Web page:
A Slower December for Facebook, Third Party Measurement Services Show

While Facebook appears to have grown by more than 36 million new users around the world in January, according to the data we track in our Inside Facebook Gold premium service, that was not nearly the case in December. The company gained significantly fewer users in the last month of last year versus earlier in the year, although there’s the usual considerable variation depending on which analytics service you look at.

Other factors such as students being away from school on holiday also may have influenced the numbers. While the site is maintaining the growth trend of the last few months, it isn’t matching the enormous gains it saw in early summer.

Here’s what we see. Note that most third-party analytics companies take around a month to report; we’ll be covering January’s numbers from them by early March.

You can see the November third-party data here.


Beating the peak it showed of 133.5 million monthly US unique visitors in October, Facebook was up to 134.1 million in December  — the most Compete has shown for the social network to date. This represents a rebound from a slight drop to 132.7 millionin November. Meanwhile, among its closest rivals, MySpace fell further from 51.9 million to 47.1 million and Twitter stayed about flat at around 26.4 million uniques.


Along the same lines — albeit with a baseline difference of around 20 million monthly uniques — comScore showed Facebook growing from 151.7 million users in November to 153.9 million in December in the US. Worldwide, Facebook went from 647.5 million to 662.4 million monthly uniques. Both numbers tend to skew higher than any other services, although the trend comScore is showing matches data from other services.

Similarly, MySpace fell from 54.4 million to 50.1 million in the US and from 81.5 million to 79.5 million worldwide. Twitter fell slightly from 24.0 to 23.6 million monthly uniques in the US, but grew by around 2 million worldwide. Among Facebook’s competitors (at least in the English language), Twitter’s worldwide growth is the most notable.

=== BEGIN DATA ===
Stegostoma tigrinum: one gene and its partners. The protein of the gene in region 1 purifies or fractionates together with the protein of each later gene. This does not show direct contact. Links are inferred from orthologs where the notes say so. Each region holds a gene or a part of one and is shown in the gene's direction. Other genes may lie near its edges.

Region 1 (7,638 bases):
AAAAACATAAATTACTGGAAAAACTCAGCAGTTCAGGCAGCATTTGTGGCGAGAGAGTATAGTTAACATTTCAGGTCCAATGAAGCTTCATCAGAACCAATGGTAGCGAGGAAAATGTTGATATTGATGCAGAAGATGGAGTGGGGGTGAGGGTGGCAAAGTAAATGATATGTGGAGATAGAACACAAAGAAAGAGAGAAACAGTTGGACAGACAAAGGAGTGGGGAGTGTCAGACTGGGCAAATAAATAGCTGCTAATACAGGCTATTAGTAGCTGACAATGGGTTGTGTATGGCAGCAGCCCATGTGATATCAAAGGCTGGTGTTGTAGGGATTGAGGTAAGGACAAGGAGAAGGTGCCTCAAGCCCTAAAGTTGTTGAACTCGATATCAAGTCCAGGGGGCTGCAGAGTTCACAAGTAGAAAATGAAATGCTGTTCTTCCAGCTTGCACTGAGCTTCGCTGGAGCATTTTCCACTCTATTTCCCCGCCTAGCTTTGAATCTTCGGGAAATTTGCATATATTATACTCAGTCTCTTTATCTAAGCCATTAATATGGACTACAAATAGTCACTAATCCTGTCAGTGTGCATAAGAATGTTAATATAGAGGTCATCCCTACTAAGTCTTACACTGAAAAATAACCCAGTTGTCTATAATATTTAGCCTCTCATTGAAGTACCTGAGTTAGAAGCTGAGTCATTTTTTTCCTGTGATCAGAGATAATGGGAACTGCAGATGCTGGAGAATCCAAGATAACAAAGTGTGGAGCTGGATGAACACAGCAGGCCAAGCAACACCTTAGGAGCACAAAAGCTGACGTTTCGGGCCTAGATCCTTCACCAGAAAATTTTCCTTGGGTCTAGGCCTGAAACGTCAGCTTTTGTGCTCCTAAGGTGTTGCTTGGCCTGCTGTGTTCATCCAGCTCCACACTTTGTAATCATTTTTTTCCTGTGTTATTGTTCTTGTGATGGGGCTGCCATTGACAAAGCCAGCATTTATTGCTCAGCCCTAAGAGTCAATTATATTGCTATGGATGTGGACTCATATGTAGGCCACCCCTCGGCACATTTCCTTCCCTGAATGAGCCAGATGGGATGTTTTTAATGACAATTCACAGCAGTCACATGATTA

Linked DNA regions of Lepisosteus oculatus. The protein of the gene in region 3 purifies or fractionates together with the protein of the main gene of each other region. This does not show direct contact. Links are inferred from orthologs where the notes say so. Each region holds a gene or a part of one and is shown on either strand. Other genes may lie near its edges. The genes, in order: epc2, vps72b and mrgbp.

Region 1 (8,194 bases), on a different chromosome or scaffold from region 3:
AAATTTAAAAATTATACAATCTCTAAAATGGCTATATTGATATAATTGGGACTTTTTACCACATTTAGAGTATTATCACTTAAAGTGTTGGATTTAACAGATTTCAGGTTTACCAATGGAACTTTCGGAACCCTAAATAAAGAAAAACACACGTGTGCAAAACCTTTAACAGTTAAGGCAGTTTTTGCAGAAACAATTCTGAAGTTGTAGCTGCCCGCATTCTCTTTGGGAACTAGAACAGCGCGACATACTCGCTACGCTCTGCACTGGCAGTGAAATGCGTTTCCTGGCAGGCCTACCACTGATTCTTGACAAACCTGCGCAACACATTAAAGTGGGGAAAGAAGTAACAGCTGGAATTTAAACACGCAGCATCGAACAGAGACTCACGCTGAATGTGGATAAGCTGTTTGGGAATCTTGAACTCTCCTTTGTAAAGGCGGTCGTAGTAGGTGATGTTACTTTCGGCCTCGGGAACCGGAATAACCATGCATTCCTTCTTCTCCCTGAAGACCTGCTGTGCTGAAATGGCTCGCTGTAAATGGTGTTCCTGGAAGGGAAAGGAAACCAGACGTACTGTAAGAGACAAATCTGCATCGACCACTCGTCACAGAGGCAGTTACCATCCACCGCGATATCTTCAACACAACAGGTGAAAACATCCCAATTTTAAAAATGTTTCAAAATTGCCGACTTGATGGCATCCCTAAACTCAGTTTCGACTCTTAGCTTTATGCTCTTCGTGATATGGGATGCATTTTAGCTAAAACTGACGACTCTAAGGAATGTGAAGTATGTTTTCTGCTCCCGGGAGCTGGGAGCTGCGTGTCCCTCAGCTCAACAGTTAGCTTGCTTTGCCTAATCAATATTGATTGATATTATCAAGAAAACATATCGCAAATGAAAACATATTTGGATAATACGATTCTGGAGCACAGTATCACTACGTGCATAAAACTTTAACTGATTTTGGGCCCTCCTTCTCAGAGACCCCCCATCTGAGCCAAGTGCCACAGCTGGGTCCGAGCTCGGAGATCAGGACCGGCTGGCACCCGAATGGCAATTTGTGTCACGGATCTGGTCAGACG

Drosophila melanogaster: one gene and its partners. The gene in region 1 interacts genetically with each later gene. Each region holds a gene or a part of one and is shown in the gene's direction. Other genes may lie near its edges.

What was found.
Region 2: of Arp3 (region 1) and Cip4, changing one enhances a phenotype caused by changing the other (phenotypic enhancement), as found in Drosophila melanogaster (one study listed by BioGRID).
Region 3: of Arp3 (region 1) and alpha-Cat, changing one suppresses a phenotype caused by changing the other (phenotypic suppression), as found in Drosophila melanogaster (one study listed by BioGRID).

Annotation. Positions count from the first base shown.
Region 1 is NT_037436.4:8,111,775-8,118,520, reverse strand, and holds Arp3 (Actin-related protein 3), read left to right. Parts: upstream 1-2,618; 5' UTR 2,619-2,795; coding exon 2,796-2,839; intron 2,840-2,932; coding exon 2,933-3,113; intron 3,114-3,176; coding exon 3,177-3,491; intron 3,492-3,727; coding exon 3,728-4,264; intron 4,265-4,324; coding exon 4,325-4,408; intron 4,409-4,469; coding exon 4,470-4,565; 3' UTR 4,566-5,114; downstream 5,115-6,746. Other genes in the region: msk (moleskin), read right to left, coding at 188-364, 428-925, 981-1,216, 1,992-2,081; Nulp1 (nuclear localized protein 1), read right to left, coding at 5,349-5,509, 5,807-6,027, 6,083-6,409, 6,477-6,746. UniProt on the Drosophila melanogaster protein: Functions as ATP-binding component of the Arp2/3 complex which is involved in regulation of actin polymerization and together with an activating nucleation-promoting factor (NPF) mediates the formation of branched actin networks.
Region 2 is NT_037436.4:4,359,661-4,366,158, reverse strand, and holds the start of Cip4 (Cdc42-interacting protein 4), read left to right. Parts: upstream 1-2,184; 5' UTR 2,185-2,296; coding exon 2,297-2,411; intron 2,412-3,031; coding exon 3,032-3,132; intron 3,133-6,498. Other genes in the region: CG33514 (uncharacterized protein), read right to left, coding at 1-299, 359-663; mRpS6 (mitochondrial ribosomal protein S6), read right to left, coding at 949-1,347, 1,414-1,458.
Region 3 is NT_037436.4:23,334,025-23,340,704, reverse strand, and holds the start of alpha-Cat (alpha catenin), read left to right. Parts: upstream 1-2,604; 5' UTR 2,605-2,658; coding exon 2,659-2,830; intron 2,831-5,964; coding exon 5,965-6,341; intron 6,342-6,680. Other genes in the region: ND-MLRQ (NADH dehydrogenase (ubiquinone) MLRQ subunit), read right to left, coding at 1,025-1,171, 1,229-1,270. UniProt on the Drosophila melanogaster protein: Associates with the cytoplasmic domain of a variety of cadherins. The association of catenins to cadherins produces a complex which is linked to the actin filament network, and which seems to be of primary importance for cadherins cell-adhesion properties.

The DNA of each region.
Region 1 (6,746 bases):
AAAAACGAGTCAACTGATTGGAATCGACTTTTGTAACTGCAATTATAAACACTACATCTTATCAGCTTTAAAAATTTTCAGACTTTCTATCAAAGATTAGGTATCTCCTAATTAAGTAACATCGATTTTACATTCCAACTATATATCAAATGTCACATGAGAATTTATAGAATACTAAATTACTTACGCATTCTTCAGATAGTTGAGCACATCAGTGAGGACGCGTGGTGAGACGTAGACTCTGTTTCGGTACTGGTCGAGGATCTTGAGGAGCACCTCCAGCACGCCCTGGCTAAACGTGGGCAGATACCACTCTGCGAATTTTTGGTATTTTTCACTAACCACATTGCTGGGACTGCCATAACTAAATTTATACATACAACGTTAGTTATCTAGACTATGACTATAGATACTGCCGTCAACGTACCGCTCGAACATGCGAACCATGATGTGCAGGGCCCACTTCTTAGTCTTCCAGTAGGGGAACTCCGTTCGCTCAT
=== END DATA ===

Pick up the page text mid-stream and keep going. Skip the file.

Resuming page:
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While the metrics don’t match up perfectly, Google property DoubleClick pulls from Google Analytics and other services to present a generally good look at what’s happening for other web sites around the world. Facebook, in this case, rose from 590 million uniques in November to around 600 million in December. Meanwhile, daily unique visitors (as based on browser cookies) appeared to stay roughly flat at slightly below 300 million. Facebook has said that around half its users log in daily and this data seems to still be backing that up.


Similar to Compete, Quantcast shows Facebook with nearly 134 million monthly unique visitors in the US in December. Note its weekly graphs indicate a solid rise to 135 million right before Christmas, then a drop, then a slight increase at the turn of the year.

MySpace continued its decline to 28.6 million and Twitter grew to 81.6 million; neither of those numbers are anywhere near what others show, but the directions at least seem to match.


We tracked Facebook gaining around 9 million US users in December to reach 145.7 million monthly actives, so above Compete and Quantcast but below comScore, based on Facebook’s advertising tool. Our worldwide tracked data showed 585.5 million — also below the other available world numbers.

Following a year where Facebook would register across-the-board gains in the millions, December seemed slow. But as we mentioned before, preliminary January data seems to be showing a lot more growth. In the US, it added more than 3 million to reach 148.9 million, for example, according to the ad tool.

Inside Facebook Gold includes our country and region breakdowns of growth, as well as ad rates, demographics, and languages, if you want to get more detail on the monthly trends. Meanwhile, stay tuned for the March version of this article to see what short-term trends go long.